permafrost

[pur-muh-frawst, -frost]
noun
(in arctic or subarctic regions) perennially frozen subsoil.
Also called pergelisol.


Origin:
1943; perma(nent) + frost

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Based on the Random House Dictionary, © Random House, Inc. 2014.
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Collins
World English Dictionary
permafrost (ˈpɜːməˌfrɒst)
 
n
ground that is permanently frozen, often to great depths, the surface sometimes thawing in the summer
 
[C20: from perma(nent) + frost]

Collins English Dictionary - Complete & Unabridged 10th Edition
2009 © William Collins Sons & Co. Ltd. 1979, 1986 © HarperCollins
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Etymonline
Word Origin & History

permafrost
1943, coined in Eng. by S.W. Muller from perm(anent) frost.
Online Etymology Dictionary, © 2010 Douglas Harper
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American Heritage
Science Dictionary
permafrost   (pûr'mə-frôst')  Pronunciation Key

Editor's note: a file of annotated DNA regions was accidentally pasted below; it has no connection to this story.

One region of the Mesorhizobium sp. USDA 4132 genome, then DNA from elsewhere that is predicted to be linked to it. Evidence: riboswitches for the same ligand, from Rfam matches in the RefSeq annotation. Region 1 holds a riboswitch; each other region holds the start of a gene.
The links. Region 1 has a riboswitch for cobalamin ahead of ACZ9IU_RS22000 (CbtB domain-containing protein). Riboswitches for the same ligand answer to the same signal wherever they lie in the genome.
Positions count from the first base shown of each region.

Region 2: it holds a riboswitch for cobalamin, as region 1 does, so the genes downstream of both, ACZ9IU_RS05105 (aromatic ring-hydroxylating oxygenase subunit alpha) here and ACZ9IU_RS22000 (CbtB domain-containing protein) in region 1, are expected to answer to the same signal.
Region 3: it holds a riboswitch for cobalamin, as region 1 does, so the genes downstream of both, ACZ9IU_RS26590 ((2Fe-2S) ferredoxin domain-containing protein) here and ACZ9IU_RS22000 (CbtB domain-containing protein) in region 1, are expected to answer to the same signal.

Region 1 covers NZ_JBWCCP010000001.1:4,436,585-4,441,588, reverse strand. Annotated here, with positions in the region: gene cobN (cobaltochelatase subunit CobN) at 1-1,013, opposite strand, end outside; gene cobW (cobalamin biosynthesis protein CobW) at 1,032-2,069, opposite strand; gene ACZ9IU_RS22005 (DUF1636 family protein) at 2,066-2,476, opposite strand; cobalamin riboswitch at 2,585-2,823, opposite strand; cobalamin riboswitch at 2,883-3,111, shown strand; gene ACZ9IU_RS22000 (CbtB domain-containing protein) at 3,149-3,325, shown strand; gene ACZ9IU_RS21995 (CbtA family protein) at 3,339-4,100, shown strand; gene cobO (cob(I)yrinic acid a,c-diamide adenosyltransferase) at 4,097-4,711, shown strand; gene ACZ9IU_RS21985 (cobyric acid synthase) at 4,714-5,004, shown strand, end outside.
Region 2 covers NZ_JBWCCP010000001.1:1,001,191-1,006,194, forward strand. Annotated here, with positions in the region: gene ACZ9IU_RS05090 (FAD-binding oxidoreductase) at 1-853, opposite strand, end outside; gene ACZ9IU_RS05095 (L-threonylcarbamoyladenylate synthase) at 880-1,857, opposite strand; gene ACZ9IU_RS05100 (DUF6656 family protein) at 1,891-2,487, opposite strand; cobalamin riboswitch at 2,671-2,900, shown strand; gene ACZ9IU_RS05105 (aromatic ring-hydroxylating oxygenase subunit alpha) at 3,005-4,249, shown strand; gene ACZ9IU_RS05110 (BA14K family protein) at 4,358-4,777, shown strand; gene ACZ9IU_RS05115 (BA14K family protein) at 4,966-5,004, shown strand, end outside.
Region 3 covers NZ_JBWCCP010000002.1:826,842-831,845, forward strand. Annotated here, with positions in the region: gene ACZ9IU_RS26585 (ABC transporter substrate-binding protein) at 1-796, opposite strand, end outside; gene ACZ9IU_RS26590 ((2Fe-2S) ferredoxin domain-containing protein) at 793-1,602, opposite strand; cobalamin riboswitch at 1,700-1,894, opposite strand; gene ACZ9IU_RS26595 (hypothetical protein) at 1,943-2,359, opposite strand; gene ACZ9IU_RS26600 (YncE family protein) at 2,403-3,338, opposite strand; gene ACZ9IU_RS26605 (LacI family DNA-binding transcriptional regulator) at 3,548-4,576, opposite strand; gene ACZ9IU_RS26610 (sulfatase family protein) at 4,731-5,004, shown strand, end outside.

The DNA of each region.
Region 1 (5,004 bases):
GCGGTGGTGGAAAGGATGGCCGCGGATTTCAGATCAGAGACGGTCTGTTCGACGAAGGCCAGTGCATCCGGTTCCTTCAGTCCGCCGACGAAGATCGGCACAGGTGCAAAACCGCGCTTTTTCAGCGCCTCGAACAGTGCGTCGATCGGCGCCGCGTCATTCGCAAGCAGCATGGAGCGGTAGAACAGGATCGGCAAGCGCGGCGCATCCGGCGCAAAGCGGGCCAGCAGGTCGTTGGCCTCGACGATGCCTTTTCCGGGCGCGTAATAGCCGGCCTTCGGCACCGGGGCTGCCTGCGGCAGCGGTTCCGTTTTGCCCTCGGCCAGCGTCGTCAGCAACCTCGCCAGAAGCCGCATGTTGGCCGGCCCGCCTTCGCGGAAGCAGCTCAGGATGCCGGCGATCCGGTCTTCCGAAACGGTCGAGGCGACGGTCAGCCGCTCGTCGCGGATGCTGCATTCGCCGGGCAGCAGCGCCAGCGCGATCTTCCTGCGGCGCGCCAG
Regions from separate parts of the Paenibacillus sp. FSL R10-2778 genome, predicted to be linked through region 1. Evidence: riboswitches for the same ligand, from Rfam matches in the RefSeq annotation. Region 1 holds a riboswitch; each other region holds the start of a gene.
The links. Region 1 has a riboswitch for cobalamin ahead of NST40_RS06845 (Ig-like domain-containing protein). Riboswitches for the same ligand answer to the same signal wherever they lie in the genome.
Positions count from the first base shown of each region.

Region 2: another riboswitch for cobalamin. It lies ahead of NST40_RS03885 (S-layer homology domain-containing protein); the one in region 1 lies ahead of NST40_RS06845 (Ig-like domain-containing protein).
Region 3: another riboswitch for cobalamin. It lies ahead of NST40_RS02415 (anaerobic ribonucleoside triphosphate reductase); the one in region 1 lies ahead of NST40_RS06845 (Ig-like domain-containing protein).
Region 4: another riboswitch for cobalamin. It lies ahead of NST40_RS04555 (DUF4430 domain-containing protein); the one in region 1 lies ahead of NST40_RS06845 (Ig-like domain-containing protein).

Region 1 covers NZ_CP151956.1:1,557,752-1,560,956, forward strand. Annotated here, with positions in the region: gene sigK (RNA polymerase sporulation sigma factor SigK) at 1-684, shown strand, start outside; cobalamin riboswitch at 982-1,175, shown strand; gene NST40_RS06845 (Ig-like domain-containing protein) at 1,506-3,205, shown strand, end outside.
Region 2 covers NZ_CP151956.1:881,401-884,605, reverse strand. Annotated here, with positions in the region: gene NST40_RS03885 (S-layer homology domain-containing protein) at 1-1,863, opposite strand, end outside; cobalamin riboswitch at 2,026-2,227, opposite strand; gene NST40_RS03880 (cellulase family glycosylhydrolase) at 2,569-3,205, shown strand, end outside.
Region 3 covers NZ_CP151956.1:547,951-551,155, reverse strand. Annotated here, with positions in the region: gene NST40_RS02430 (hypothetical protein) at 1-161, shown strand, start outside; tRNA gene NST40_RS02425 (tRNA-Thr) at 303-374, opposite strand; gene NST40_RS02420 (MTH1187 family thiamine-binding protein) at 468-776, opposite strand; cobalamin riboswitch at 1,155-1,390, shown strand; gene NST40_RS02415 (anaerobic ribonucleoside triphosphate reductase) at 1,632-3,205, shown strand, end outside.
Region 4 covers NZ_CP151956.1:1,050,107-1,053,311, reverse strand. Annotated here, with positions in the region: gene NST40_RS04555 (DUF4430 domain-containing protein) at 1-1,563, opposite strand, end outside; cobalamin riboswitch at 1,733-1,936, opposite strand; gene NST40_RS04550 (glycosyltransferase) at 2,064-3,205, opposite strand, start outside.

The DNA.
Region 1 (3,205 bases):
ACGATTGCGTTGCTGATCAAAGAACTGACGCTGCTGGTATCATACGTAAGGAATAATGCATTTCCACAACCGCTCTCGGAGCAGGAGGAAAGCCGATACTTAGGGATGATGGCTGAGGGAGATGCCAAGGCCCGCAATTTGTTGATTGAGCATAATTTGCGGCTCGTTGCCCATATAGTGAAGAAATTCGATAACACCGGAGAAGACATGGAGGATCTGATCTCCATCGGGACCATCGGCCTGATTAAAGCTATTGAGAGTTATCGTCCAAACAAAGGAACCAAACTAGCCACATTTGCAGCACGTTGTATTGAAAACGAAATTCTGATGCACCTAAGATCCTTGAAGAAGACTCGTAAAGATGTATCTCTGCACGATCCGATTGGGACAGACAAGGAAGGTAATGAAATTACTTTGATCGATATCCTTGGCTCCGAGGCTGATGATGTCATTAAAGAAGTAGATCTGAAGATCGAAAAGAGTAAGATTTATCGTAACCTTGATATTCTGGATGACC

A layer of soil or bedrock that has been continuously frozen for at least two years and as long as tens of thousands of years. Permafrost can reach depths of up to 1,524 m (4,999 ft). It is found throughout most of the polar regions and underlies about one fifth of the Earth's land surface.
The American Heritage® Science Dictionary
Copyright © 2002. Published by Houghton Mifflin. All rights reserved.
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Example sentences
It is the largest river in the world that is completely underlain by permafrost.
They show a surface broken into polygonal slabs by repeated freezing and
  thawing of the sort that happens above permafrost.
Vast reaches of the planet have been locked for millennia in stunning
  permafrost formations.
Thawing permafrost may soak up greenhouse gas before it begins to spew it out.
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